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Your resume or CV got the attention you were aiming for. Congratulations! You’ve got an interview scheduled. Now what? The adage “only one chance to make your first impression” continues into the interview phase as well. There should be significant preparation and practice prior to the interview. The more prepared you are, the more likely your interview is to be successful. Your interview may be a phone interview, virtual or an in-person interview. The preparation should be similar for all.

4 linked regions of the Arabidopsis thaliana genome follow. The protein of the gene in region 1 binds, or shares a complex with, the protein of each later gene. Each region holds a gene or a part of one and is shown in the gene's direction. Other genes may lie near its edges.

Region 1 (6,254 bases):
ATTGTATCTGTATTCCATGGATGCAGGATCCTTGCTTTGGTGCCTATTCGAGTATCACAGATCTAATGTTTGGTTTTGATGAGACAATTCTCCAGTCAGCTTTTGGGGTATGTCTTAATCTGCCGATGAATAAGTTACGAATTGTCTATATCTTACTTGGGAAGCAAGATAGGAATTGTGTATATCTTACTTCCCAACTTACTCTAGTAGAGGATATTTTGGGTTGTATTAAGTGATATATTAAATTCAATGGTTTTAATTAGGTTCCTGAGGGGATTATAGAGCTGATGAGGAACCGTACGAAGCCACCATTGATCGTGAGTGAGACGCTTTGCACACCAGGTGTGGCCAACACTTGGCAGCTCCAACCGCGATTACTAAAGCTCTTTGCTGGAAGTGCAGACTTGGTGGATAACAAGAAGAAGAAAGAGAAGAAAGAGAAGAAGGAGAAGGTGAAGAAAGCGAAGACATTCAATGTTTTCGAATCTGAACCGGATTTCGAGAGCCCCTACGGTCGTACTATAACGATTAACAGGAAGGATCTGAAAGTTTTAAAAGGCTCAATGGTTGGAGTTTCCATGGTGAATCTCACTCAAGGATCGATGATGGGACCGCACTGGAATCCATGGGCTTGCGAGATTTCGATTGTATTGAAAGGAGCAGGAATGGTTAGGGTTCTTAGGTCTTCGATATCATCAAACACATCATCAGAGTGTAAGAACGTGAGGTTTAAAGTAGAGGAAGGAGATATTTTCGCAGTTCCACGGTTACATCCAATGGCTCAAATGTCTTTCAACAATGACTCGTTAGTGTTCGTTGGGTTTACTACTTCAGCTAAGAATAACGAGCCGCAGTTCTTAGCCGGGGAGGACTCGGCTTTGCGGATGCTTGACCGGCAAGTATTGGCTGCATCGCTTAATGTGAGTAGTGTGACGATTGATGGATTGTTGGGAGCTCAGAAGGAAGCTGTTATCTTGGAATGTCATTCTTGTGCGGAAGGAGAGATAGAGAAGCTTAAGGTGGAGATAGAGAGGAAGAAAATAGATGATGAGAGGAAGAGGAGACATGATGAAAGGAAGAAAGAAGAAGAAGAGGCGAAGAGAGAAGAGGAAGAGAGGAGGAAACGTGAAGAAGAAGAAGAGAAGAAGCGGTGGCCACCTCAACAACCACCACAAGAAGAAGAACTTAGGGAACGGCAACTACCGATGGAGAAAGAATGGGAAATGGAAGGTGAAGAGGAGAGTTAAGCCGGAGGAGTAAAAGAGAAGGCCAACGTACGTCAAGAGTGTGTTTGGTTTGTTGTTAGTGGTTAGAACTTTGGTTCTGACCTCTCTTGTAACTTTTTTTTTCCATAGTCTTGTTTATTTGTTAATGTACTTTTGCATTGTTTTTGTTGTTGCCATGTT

Some employers choose to do a phone or virtual interview first. This can be helpful to them in narrowing their pool of applicants. It also minimizes their expenses, particularly for out of town candidates. Clarify with the employer when the interview is scheduled—the date, time, and if they are calling you or you are calling them. For virtual interviews, confirm or secure the ZOOM or Webex access that will be used. Always get their name and phone number. Confirm all of these details; it’s wise to even request a confirmation email. Be prepared and available to take your call 10 to 15 minutes prior to the scheduled time. It is best if you answer the call yourself and identify yourself when receiving the call. The advantage of a phone interview is that you may have some of your key materials directly in front of you to reference (i.e., job description, curriculum vitae). Have your questions ready and written down. It’s a good idea to have a pen and paper close by to take notes during the interview. Sometimes it is hard to remember your question as you are waiting for the interviewer to finish their comment. Be sure when scheduling the phone/virtual interview that you are in a private location with good cell phone reception (if not using a landline). If your interview is to be virtual, many of the same considerations should be given. Be sure your background is not distracting and if choosing a computer background for the interview, make sure it is professional. Remember to silence your phone for the virtual interview and be in an interrupted location with good wifi access. Be sure this location is one with limited distractions or opportunities for disruptions (i.e., pets, children, other phones ringing). It is a good idea to prepare for the phone interview the same way as you would for the in person—not in your pajamas. You will want to practice this interview as well. Record yourself during your practice interview noting if you talk too fast or too slow, use a lot of “ums,” or pause too many times. There is a fine balance between “dead air” and an appropriate pause for a response. You also don’t want to rush into responding to a question just to end the silence. Sometimes you may need to request that the statement or question be restated so you can give ...

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